Geospatial Analysis and Modeling

Analysis and modeling of urban dynamics

3706.1 - Mapping similarities in temporal parking occupancy behavior based on city-wide parking meter data

Monday, July 3
4:10 PM - 4:30 PM
Location: Maryland A

Background and motivation
The shortage of parking spaces in many cities is a relevant problem in today’s world. Drivers often need to circle around city blocks wasting time and gas until they find a free parking space. The provision of maps with typical parking space occupancy patterns has the potential to reduce the severity of this problem, as these maps would help drivers avoid the most crowded roads at certain times. Also, this information is important to policymakers since they can enact parking price changes based on these patterns. Studies show that dynamic parking price adaptations based on parking demand can have a positive impact on the parking situation.
Parking occupancy in a particular road typically demonstrates recurrent temporal patterns of the day and of the week, which also reveals similarities to several other roads within the dataset. Therefore, by clustering, temporal similarities among roads can be identified and only the typical parking patterns need to be stored or transmitted to navigation systems.

Data set
In our study, we analyzed parking meter data from 176meters with the same pricing regulation in Hannover, Germany over a one-year period. Every parking meter sells parking tickets for all parking spaces in the adjacent parking lane. Our data set contains a record for every parking ticket consisting of timestamp of payment, parking meter ID, duration of validity, and ticket price. In total, more than one million parking tickets were analyzed for this study.

First, intensive data cleansing is applied to filter parking meters with irregular usage patterns. Meters with time gaps or drastic changes in ticket sales, or with a very low total number of tickets, are identified and excluded for further analysis.
The occupancy of every parking lane is then calculated by accumulation of all parking tickets valid at a specific time instance.
Hierarchical clustering is computed based on a least-squares similarity measure of the average weekly patterns, limited to workdays, using the complete linkage method. The optimal cluster number is obtained by utilizing both the Davies-Bouldin and Silhouette Indices as cluster validation techniques to represent the intra- and inter-cluster relationships among parking meters within the dataset.
Finally, the location of the parking meters is evaluated regarding their cluster assignment and illustrated in a map.

Results and conclusion
Data cleansing revealed several irregularities in ticket sales over a one-year period. For example, several parking meters exhibited ticket sale behavior with sudden decreases or increases to unexpected amounts. Physical barriers such as road construction can be assumed to have contributed to the drastic ticket sale changes. After filtering these anomalies, the clustering of the average parking occupancy weekly pattern for the remaining 117 parking meters leaded to three clusters. Averaging the occupancies over all cluster members shows that the parking behavior follows distinct patterns with highest occupancy either in the morning, evening or constant occupancy throughout the day. Most interestingly, the locations of parking meter clusters, computed only based on temporal similarity, also show clear spatial region distinctions from other clusters.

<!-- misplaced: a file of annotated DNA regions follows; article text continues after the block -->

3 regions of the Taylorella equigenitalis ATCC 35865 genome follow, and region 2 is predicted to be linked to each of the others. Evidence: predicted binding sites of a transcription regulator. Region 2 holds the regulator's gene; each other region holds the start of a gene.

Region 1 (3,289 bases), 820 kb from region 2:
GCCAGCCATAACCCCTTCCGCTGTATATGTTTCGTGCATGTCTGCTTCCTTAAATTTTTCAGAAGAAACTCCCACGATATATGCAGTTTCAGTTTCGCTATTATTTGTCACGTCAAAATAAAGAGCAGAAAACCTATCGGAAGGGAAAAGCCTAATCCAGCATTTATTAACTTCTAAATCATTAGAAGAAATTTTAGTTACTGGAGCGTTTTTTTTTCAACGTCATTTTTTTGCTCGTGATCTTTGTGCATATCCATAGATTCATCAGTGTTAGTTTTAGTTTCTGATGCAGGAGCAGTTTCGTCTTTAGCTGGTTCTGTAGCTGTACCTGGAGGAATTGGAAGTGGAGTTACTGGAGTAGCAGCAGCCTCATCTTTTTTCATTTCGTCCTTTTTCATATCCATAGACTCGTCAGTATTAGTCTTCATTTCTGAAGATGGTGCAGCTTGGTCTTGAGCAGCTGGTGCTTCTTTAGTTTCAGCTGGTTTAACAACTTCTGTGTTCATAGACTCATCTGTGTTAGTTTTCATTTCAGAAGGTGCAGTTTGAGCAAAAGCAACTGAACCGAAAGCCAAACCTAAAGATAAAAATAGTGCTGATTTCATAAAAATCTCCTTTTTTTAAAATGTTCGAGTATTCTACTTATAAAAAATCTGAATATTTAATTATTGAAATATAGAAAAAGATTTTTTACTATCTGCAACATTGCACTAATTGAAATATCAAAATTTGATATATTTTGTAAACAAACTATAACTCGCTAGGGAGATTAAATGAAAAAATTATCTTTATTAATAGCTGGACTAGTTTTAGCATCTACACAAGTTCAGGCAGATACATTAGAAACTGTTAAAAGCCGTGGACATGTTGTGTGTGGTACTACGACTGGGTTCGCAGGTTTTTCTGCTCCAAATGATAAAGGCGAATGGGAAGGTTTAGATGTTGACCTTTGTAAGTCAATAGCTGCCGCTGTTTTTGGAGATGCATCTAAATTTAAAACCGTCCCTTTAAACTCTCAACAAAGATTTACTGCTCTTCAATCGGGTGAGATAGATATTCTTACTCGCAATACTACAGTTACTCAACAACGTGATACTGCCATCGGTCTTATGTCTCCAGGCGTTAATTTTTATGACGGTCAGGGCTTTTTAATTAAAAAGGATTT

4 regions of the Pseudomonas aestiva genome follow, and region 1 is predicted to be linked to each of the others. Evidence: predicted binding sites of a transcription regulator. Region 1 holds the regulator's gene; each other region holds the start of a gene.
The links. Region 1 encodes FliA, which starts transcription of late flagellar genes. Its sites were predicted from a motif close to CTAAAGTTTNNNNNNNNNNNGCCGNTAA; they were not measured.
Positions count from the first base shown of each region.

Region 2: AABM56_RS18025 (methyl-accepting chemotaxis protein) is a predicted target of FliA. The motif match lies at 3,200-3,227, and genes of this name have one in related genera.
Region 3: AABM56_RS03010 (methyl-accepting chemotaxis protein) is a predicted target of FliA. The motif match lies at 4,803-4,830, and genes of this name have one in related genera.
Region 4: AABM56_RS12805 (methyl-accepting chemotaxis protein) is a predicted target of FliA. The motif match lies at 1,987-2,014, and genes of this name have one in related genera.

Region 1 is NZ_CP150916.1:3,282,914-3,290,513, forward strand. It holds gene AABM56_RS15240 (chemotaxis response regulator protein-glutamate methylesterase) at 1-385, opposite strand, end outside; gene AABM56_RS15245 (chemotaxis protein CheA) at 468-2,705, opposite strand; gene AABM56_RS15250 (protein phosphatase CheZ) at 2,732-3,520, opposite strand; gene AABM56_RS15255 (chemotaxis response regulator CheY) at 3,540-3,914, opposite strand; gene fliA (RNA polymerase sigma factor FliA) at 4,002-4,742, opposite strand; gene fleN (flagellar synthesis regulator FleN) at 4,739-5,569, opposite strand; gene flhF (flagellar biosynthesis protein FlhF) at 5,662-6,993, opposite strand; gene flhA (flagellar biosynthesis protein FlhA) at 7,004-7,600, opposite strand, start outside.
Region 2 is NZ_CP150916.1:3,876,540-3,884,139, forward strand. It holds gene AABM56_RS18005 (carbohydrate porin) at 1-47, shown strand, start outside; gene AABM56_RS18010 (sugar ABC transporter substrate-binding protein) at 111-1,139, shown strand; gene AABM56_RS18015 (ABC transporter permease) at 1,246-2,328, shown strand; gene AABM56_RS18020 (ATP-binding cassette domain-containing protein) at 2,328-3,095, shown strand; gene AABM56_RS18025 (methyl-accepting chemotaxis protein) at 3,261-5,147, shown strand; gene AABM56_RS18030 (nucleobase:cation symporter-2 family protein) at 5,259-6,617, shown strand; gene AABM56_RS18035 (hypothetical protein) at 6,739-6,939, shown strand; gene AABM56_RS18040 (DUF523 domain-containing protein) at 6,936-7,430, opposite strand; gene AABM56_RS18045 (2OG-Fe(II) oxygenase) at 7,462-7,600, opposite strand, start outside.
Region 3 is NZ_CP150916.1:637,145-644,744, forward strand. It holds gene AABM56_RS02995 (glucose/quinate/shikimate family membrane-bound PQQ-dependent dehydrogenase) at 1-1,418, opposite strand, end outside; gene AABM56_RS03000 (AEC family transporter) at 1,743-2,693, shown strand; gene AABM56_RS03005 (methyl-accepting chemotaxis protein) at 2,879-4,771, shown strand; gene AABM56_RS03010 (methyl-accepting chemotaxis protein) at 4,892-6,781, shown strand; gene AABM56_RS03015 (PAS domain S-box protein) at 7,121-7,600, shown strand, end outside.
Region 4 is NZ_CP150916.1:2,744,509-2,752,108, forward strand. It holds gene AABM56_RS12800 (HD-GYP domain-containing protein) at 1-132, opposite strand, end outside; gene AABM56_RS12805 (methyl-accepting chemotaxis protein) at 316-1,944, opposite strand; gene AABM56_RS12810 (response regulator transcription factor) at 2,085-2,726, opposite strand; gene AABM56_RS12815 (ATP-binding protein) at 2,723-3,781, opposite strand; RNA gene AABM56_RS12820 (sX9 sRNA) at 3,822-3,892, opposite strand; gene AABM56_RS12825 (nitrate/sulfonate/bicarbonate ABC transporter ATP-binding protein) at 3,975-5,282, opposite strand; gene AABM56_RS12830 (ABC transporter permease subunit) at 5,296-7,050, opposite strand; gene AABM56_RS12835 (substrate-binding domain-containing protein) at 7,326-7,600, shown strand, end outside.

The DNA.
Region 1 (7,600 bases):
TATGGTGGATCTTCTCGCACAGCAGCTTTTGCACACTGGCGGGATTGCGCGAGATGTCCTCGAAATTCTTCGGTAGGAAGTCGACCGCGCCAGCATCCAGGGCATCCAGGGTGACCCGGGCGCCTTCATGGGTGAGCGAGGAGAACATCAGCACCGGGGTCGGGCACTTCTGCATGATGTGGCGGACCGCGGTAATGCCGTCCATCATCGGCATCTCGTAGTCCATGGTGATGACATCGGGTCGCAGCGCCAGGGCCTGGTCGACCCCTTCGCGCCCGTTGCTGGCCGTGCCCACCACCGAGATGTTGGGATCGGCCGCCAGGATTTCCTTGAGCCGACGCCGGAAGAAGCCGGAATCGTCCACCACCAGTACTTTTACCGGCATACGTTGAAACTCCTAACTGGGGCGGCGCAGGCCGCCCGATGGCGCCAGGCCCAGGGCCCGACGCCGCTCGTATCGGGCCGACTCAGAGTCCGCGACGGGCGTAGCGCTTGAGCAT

In conclusion, clustering of parking meter data leads to distinct temporal parking behavior for different roads that also exhibit spatial similarities. These results can be used to provide parking maps indicating parking areas with similar temporal parking usage at low data storage requirements. Future work will investigate the relationship of land use and specific spatio-temporal parking patterns.

Fabian Bock

Research assistant
Leibniz University Hannover

Fabian Bock is a research assistant at the Institute of Cartography and Geoinformatics at Leibniz University Hannover since 2014 . He is member of the research training group SocialCars, funded by the German Research Fundation (DFG). The focus of his research lies in the automated generation of parking maps based on crowd-sensing.


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Karen Xia

Columbia University in the City of New York

Karen Xia is a third-year Bachelors student studying Computer Science and Statistics at Columbia University in the City of New York, in New York, U.S.A. During her stay in Hannover, Germany, Ms. Xia conducted parking occupancy and parking availability research jointly with the SocialCars Research Group and the University of Hannover. In this research project, she analyzed a previously untouched, large parking meter dataset consisting of over 16 million data points.


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Monika Sester

Leibniz University Hannover



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Send Email for Xiaobai Angela Yao


3706.1 - Mapping similarities in temporal parking occupancy behavior based on city-wide parking meter data


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